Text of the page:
What does a better mask for a child look like exactly? That's a surprisingly difficult question to answer in large part because no official standards currently exist to gauge quality.  

"One of the biggest issues that I have is there is no standard for these masks, so as a result it's kind of the Wild West," said Anne Miller, director of Project N95, a nonprofit clearinghouse for personal protective equipment and COVID-19 tests. 

Project N95's own marketplace of vetted medical masks has just three options for kids available at the moment. Miller said that this was because the organization is rigorous about what qualifies and that a lot of the current marketing around kids masks is misleading. 

"People are producing masks, and they're calling them different things," she said. "They're saying they have an N95 for kids, and there is no such thing as an N95 for kids."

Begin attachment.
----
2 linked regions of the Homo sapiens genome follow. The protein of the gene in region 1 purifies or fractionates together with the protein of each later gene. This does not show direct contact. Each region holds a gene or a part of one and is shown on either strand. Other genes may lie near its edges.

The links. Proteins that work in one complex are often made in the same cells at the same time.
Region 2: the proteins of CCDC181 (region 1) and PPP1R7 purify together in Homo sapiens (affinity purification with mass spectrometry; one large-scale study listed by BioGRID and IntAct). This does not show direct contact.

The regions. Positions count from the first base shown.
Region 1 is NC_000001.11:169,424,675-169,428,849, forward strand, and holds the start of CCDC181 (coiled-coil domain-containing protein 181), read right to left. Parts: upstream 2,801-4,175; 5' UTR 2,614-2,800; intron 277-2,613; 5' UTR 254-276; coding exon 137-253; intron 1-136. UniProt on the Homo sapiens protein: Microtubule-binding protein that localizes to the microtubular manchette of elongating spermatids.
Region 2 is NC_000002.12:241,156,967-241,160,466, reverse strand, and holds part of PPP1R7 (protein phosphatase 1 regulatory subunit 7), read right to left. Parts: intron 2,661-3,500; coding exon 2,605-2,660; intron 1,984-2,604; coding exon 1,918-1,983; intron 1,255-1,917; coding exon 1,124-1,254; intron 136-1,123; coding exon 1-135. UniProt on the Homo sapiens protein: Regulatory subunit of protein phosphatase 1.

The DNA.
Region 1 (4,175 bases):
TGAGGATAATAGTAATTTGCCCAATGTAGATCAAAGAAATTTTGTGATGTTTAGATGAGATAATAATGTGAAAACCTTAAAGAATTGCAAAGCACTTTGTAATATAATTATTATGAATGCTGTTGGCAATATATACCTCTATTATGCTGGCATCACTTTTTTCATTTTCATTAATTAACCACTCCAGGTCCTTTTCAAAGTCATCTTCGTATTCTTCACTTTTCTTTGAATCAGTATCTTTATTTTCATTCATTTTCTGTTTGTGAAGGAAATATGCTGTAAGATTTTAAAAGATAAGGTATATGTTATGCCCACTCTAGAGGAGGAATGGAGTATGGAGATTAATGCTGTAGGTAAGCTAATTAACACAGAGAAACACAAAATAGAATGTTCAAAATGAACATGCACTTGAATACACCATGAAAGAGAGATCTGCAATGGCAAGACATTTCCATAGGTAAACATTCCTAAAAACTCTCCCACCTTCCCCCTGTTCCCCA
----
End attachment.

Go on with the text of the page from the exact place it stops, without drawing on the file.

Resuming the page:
The N95 provides a good illustration of why there is no national standard for kids masks. Widely considered the most protective medical mask, it was never intended for children because the agency that sets the standard, National Institute for Occupational Safety and Health (NIOSH), is focused on workplace safety first and foremost. 

"There's no such thing as an N95 for kids, and the reason for that is because the N95 was developed primarily for applications like painting and coal mining," Armbrust. 

Miller said the most likely candidate for setting new standards for child masks is the FDA, though right now it's unclear which agency will take on the effort.  

In the meantime, Huffman said parents can establish their own criteria based on the available science, which he breaks down into three main categories.